JC: Yes. I think I was kind of a hippie until that point. I believed naively that there was justice, that good deeds mattered, and that there really was a democracy enforcing the Constitution, and that bigotry and segregation were aberrations, not the norm. And I was wrong. The evil far outweighs the good, and you would have to be a constant warrior vigilante, day and night, to make a dent in it. One of the things I could do was to have an artistic aesthetic that was a sort of gun in your face, giving some back to ‘em, but in a way that you’re allowed to operate. Because if I’d done what I really felt like doing, I’d be in jail for homicide.

EP: What did you really feel like doing, or who did you really feel should be killed?

JC: Oh, there were so many people that should have died.

EP: Nixon?

JC: Sure, sure absolutely. There were so many, locally and nationally. But it’s like the Medusa. It seems to work when the right wing kills off a visionary leader because somebody trying to give people hope and a sense of direction and lift them up really is important. But there is always another evil guy. There’s an endless supply of those guys. Evil is easy; it’s based on fear and hopelessness. But the opposite isn’t easy. You change history by killing a visionary. The evil goes from the top to the bottom and right down from the largest kind of implications for masses of people on a political level to interpersonal relationships, love and business relationships. I have not been able to put what I know into practice, in terms of me becoming cynical enough to act differently. I always act as if things could turn out well, or as if what you put into something matters.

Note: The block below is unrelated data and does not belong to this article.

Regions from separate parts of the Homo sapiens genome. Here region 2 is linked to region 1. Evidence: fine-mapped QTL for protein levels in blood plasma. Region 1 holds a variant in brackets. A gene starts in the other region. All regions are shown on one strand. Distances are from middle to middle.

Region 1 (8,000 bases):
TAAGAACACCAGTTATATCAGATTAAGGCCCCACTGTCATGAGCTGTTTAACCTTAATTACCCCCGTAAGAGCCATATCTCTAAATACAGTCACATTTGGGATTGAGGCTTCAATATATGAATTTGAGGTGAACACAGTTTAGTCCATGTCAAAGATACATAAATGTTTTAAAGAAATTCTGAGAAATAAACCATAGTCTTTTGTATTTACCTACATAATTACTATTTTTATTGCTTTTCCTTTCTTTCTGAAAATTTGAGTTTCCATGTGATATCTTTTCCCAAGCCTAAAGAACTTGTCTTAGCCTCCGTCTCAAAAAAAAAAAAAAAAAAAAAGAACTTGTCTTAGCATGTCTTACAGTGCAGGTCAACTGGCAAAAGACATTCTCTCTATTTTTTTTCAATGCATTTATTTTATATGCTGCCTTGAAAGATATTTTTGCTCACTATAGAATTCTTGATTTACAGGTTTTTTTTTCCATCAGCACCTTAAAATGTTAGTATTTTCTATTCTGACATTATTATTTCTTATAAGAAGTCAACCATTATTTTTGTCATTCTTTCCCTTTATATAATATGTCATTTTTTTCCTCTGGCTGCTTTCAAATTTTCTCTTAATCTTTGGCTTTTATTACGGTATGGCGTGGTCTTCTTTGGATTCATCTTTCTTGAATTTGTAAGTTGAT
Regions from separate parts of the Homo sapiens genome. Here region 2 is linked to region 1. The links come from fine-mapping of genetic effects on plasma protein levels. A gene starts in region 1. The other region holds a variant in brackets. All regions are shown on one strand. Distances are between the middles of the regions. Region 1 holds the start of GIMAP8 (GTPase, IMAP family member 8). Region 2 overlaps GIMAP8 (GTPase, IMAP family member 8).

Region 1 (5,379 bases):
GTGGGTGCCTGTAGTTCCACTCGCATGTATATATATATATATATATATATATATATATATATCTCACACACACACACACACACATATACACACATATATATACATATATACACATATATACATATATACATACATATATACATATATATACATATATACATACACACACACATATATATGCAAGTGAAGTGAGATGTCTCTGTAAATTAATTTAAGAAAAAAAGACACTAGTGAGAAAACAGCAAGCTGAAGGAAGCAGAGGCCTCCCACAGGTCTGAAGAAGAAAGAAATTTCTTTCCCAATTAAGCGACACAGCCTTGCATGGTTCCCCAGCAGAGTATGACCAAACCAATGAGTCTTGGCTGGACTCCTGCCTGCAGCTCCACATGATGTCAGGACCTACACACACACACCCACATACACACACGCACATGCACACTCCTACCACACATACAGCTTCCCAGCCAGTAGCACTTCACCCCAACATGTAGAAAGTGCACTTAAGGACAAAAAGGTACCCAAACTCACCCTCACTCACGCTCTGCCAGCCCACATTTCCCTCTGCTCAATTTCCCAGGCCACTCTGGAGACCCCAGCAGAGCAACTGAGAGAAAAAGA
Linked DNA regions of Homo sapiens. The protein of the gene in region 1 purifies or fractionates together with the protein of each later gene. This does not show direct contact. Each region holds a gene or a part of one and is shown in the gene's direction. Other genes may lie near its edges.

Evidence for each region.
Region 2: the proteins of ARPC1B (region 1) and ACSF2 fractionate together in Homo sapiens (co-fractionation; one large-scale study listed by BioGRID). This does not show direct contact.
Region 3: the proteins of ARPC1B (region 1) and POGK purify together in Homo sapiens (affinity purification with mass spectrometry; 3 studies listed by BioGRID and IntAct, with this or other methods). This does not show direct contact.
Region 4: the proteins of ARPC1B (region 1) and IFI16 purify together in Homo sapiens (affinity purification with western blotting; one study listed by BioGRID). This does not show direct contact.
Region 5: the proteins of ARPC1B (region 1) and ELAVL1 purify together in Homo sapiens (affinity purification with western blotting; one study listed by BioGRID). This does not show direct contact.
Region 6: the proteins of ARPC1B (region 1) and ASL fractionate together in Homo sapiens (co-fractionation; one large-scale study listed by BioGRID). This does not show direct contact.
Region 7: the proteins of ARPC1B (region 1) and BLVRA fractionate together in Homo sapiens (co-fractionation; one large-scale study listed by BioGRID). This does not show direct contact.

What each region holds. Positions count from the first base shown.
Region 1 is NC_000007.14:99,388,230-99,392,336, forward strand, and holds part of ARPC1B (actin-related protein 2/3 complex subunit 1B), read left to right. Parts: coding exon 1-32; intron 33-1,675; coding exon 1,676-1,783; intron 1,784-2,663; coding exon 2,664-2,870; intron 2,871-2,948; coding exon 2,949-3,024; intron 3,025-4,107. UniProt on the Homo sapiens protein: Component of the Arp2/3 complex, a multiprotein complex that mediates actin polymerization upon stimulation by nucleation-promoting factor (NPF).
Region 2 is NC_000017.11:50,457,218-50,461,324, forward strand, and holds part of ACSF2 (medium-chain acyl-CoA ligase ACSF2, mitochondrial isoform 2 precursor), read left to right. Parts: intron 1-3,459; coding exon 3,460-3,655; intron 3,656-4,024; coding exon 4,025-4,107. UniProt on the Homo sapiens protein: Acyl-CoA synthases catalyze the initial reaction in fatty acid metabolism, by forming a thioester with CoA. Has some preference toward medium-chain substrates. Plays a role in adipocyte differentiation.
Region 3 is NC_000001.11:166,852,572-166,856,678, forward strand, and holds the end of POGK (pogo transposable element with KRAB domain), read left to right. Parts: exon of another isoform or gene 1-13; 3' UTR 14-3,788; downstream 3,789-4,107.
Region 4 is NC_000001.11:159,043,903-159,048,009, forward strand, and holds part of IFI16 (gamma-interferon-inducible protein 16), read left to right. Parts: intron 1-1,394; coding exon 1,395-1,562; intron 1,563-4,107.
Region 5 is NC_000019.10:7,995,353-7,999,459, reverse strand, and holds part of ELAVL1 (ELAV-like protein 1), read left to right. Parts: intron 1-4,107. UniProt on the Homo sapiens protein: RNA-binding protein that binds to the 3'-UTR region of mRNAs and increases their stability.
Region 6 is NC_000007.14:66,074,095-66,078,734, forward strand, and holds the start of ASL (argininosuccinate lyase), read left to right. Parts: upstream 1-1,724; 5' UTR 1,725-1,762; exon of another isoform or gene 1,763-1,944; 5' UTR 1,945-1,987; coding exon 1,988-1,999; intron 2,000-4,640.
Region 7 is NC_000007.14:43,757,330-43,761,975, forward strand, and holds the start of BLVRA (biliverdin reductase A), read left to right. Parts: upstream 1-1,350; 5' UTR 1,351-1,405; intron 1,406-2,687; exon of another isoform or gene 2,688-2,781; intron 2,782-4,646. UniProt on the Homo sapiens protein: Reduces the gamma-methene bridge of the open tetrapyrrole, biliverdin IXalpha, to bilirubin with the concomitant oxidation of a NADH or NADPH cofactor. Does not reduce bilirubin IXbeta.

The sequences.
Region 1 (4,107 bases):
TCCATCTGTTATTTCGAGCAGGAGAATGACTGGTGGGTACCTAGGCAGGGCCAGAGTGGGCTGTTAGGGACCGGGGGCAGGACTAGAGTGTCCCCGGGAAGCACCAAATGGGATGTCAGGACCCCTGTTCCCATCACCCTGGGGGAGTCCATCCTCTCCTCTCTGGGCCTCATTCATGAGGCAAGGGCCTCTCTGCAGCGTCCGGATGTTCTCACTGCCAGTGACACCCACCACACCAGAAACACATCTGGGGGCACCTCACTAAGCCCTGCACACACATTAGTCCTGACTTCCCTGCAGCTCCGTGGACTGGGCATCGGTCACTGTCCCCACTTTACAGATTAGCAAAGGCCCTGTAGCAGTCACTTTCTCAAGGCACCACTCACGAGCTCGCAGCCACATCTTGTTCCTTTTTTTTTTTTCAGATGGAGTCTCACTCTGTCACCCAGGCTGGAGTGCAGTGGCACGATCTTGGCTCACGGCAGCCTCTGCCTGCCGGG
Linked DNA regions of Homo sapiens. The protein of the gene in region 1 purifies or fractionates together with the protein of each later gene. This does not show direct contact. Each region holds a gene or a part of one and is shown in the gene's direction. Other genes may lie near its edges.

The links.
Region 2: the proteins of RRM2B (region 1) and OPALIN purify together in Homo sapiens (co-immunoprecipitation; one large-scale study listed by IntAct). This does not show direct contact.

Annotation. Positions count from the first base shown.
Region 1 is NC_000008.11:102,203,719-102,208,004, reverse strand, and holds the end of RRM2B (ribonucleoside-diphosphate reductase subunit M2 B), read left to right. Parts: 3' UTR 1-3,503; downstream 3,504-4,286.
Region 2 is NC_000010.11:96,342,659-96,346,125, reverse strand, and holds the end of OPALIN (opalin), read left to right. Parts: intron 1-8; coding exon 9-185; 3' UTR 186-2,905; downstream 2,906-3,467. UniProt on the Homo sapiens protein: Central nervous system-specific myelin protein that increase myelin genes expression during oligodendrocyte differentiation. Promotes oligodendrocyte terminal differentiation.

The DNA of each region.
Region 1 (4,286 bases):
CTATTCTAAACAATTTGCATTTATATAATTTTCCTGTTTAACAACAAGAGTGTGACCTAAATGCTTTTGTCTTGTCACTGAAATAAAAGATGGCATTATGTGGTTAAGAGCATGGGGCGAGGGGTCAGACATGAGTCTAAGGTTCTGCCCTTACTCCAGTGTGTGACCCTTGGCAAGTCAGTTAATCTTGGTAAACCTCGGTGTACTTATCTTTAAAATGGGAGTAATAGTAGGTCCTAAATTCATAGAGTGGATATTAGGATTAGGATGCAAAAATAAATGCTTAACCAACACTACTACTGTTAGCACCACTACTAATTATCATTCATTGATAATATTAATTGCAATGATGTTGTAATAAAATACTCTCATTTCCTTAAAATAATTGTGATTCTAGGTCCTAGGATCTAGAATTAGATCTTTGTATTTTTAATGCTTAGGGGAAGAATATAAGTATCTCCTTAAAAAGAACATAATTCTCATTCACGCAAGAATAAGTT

EP: So what are you working on right now, aside from the new album?

JC: I’m working on a first draft of the early days of Devo movie with Matt Diehl, a writer for Rolling Stone. It’s about Devo in the sad, sad Akron days beginning in 1974. It shows the truth, which is stranger than fiction, where, against all odds, and totally whacked-out, this art band goes from being this hopeless joke everyone laughs.. to synching up with the new wave and punk movements… It goes all the way through to where we get signed and try to start our first tour and get the deal to go on Saturday Night Live. The movie ends there, although there’s a coda or postscript that takes place in 1980 when “Whip It” is a hit, and everyone wants us to write another hit and meet with producers. There’s also a prequel including the killings at Kent State. It’s the probable journey and struggle to success, but the success is a question mark.